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Re: plot to file

From: John W. Eaton
Subject: Re: plot to file
Date: Wed, 7 Dec 2005 10:50:52 -0500

On  7-Dec-2005, James R. Phillips wrote:

| If you don't mind using __gnuplot_set__, there is a relatively simple way to
| plot without X. Try something like this:
| =========
| __gnuplot_set__ term push;
| __gnuplot_set__ term postscript eps color;
| __gnuplot_set__ output "/dev/null";
| [commands to make your plot, exclusive of printing]
| __gnuplot_set_output "output_file.eps";
| replot;
| pause(1);
| __gnuplot_set__ term pop;
| __gnuplot_set__ output;
| ========
| The pause seems to be required at times to prevent garbling the output file.
| This approach is very similar to what the print command actually does, if you
| study the code.  It will not work if multiplot mode is invoked in the set of
| plot commands (neither does print).

No, but for simple plots you don't need to set the output to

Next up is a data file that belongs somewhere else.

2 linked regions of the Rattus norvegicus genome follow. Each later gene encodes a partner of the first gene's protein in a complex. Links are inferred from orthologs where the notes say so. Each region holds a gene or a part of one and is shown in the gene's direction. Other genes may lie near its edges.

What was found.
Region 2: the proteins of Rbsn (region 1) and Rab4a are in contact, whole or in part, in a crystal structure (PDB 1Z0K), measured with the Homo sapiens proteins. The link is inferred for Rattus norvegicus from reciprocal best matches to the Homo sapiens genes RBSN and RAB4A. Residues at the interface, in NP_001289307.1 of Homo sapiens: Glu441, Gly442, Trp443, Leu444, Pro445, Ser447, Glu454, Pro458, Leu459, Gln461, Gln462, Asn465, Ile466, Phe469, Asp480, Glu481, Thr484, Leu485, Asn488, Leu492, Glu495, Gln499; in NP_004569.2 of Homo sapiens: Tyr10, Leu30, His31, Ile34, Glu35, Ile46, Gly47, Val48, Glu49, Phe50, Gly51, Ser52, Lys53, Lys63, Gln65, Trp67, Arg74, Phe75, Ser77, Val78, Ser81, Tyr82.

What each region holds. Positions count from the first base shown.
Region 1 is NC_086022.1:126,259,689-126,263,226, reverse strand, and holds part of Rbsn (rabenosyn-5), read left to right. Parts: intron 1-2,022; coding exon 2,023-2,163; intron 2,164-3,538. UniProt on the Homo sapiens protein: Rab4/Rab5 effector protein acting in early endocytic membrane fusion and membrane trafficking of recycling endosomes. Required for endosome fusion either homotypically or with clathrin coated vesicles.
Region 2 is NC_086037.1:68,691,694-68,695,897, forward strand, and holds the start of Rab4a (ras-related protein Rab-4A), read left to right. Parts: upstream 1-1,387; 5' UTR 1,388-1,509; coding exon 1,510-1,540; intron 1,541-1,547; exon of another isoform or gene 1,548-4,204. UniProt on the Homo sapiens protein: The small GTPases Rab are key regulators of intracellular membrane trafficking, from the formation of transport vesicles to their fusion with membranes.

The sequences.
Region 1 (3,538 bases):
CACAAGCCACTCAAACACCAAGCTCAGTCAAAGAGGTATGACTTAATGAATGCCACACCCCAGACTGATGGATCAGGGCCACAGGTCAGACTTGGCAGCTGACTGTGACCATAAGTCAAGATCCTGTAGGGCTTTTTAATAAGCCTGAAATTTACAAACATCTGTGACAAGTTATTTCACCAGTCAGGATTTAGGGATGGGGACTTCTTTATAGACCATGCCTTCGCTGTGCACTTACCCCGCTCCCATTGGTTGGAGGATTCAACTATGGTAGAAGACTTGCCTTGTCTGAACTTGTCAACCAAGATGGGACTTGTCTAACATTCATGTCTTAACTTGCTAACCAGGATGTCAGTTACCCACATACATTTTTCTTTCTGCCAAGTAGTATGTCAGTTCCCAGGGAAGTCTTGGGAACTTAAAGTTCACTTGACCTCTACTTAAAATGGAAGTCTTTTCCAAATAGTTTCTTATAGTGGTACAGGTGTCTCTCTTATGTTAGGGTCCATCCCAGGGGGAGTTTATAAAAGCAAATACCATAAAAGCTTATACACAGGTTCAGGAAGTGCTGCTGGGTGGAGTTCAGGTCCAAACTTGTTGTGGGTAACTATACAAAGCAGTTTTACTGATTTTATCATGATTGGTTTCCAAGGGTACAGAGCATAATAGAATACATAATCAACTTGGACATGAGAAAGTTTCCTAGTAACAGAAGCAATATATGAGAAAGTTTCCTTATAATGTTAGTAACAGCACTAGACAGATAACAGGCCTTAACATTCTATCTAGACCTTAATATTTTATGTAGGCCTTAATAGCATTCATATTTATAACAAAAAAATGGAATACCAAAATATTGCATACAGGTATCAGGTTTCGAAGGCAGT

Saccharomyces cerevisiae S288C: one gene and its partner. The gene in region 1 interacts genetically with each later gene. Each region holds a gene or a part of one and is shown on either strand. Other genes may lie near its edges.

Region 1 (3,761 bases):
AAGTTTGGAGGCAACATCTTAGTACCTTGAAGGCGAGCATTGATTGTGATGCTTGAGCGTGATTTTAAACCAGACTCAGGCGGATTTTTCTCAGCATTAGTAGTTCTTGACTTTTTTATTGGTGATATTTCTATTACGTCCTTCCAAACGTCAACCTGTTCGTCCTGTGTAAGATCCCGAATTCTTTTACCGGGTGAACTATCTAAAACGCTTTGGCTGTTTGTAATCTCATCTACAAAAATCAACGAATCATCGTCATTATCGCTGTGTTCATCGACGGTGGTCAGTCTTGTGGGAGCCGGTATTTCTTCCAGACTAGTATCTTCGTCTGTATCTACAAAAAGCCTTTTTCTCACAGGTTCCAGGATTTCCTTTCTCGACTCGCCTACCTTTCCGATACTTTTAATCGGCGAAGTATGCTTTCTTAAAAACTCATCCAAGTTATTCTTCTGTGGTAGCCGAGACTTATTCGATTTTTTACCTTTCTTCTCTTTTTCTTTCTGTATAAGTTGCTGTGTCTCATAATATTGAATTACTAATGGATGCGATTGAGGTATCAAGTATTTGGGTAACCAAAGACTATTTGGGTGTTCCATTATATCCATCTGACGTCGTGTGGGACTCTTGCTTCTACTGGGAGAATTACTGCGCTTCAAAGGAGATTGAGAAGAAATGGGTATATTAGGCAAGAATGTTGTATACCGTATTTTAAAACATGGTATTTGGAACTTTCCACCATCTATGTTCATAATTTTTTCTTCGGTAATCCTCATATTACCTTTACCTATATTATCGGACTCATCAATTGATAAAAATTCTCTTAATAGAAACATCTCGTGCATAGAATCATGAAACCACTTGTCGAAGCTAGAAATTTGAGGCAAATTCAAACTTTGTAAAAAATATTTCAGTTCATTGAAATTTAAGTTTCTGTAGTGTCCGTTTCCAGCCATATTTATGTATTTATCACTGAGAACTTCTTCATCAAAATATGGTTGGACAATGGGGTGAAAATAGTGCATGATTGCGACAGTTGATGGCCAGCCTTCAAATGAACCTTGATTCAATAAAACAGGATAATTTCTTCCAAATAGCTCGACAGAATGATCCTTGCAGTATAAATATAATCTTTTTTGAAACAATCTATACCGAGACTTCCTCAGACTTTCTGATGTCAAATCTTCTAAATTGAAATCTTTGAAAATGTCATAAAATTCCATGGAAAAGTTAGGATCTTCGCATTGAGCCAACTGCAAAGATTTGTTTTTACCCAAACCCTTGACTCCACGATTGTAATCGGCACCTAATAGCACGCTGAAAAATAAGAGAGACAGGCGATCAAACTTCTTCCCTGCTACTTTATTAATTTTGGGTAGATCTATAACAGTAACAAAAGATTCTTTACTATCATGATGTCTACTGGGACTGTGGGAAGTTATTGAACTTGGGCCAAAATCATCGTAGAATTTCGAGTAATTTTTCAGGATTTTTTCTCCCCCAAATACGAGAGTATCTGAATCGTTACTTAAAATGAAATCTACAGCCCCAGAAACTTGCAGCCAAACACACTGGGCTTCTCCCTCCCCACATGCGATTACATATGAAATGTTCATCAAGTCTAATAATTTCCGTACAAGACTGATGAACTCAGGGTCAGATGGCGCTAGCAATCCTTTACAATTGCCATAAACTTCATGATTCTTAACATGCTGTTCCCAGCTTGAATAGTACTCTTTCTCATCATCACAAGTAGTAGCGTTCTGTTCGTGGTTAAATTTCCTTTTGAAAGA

/dev/null, then a real file followed by replot.  You could just set
the output to the file, execute the plotting commands, then reset the
terminal and output.

This approach should work with multiplots too.  Try this:

  __gnuplot_set__ term push
  __gnuplot_set__ term postscript eps color
  __gnuplot_set__ output ""
  subplot (2, 1, 1)
  x = -10:0.1:10;
  plot (x, sin(x))
  subplot (2, 1, 2)
  plot (x, cos(x))
  oneplot ()
  __gnuplot_set__ output
  __gnuplot_set__ term pop

You may have to set automatic_replot = 0 and you'll need to avoid
plotting commands that generate replot commands (things like hold on
followed by additional plot commands) so plot annotations should come
first, followed by the plot command (same as gnuplot expects).

For "handle graphics" in the future, we will want to implement an
invisible attribute so that plots could be created without displaying
them, then printed (this is similar to what you have shown above).
It should also work for multiplots.  That may require changes to
gnuplot if it is used as the backend plotter.


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